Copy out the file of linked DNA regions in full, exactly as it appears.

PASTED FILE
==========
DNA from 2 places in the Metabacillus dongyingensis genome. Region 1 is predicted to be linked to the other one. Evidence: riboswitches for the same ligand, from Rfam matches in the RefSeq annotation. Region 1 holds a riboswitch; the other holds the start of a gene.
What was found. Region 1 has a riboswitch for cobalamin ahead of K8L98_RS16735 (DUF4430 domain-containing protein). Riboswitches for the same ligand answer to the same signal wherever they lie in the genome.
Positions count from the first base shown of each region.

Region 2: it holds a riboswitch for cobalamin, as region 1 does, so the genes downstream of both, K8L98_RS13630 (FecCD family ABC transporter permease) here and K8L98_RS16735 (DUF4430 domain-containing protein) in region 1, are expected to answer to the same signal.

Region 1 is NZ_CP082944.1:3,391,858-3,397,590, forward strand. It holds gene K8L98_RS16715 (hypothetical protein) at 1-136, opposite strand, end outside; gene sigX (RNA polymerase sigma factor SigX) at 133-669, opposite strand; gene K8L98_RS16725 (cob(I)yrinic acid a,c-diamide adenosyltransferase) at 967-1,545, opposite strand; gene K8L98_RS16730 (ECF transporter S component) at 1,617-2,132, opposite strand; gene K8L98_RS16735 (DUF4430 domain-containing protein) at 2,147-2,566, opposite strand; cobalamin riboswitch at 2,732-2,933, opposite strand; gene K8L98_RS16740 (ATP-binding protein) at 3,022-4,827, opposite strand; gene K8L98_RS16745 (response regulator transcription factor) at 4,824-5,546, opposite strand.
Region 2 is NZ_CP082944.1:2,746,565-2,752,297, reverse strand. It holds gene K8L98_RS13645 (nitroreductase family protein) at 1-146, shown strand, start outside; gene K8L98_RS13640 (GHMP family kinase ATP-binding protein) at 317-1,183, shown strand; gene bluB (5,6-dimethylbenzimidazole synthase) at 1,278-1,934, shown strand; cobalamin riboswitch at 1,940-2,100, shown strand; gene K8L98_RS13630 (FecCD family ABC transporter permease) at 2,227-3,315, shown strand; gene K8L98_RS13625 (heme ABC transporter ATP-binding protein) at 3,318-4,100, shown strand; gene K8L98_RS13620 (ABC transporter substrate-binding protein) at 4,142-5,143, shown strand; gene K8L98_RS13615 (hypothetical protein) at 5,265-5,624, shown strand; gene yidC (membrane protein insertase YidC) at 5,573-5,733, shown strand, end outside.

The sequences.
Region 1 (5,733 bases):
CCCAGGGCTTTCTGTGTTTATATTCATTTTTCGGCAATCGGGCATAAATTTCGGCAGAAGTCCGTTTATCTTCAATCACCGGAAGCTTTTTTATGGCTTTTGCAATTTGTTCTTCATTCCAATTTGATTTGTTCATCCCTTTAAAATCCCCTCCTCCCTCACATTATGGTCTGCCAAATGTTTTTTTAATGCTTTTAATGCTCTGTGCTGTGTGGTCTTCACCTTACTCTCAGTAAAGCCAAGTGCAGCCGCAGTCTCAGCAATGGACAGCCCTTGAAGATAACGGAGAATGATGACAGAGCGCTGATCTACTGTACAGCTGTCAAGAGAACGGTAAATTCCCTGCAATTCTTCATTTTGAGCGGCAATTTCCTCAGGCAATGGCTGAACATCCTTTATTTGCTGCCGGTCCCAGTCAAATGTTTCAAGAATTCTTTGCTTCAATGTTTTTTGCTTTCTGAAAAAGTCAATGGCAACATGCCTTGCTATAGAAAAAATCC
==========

DNA from 2 places in the Metabacillus dongyingensis genome. Region 1 is predicted to be linked to the other one. Evidence: riboswitches for the same ligand, from Rfam matches in the RefSeq annotation. Region 1 holds a riboswitch; the other holds the start of a gene.
What was found. Region 1 has a riboswitch for cobalamin ahead of K8L98_RS16735 (DUF4430 domain-containing protein). Riboswitches for the same ligand answer to the same signal wherever they lie in the genome.
Positions count from the first base shown of each region.

Region 2: it holds a riboswitch for cobalamin, as region 1 does, so the genes downstream of both, K8L98_RS13630 (FecCD family ABC transporter permease) here and K8L98_RS16735 (DUF4430 domain-containing protein) in region 1, are expected to answer to the same signal.

Region 1 is NZ_CP082944.1:3,391,858-3,397,590, forward strand. It holds gene K8L98_RS16715 (hypothetical protein) at 1-136, opposite strand, end outside; gene sigX (RNA polymerase sigma factor SigX) at 133-669, opposite strand; gene K8L98_RS16725 (cob(I)yrinic acid a,c-diamide adenosyltransferase) at 967-1,545, opposite strand; gene K8L98_RS16730 (ECF transporter S component) at 1,617-2,132, opposite strand; gene K8L98_RS16735 (DUF4430 domain-containing protein) at 2,147-2,566, opposite strand; cobalamin riboswitch at 2,732-2,933, opposite strand; gene K8L98_RS16740 (ATP-binding protein) at 3,022-4,827, opposite strand; gene K8L98_RS16745 (response regulator transcription factor) at 4,824-5,546, opposite strand.
Region 2 is NZ_CP082944.1:2,746,565-2,752,297, reverse strand. It holds gene K8L98_RS13645 (nitroreductase family protein) at 1-146, shown strand, start outside; gene K8L98_RS13640 (GHMP family kinase ATP-binding protein) at 317-1,183, shown strand; gene bluB (5,6-dimethylbenzimidazole synthase) at 1,278-1,934, shown strand; cobalamin riboswitch at 1,940-2,100, shown strand; gene K8L98_RS13630 (FecCD family ABC transporter permease) at 2,227-3,315, shown strand; gene K8L98_RS13625 (heme ABC transporter ATP-binding protein) at 3,318-4,100, shown strand; gene K8L98_RS13620 (ABC transporter substrate-binding protein) at 4,142-5,143, shown strand; gene K8L98_RS13615 (hypothetical protein) at 5,265-5,624, shown strand; gene yidC (membrane protein insertase YidC) at 5,573-5,733, shown strand, end outside.

The sequences.
Region 1 (5,733 bases):
CCCAGGGCTTTCTGTGTTTATATTCATTTTTCGGCAATCGGGCATAAATTTCGGCAGAAGTCCGTTTATCTTCAATCACCGGAAGCTTTTTTATGGCTTTTGCAATTTGTTCTTCATTCCAATTTGATTTGTTCATCCCTTTAAAATCCCCTCCTCCCTCACATTATGGTCTGCCAAATGTTTTTTTAATGCTTTTAATGCTCTGTGCTGTGTGGTCTTCACCTTACTCTCAGTAAAGCCAAGTGCAGCCGCAGTCTCAGCAATGGACAGCCCTTGAAGATAACGGAGAATGATGACAGAGCGCTGATCTACTGTACAGCTGTCAAGAGAACGGTAAATTCCCTGCAATTCTTCATTTTGAGCGGCAATTTCCTCAGGCAATGGCTGAACATCCTTTATTTGCTGCCGGTCCCAGTCAAATGTTTCAAGAATTCTTTGCTTCAATGTTTTTTGCTTTCTGAAAAAGTCAATGGCAACATGCCTTGCTATAGAAAAAATCC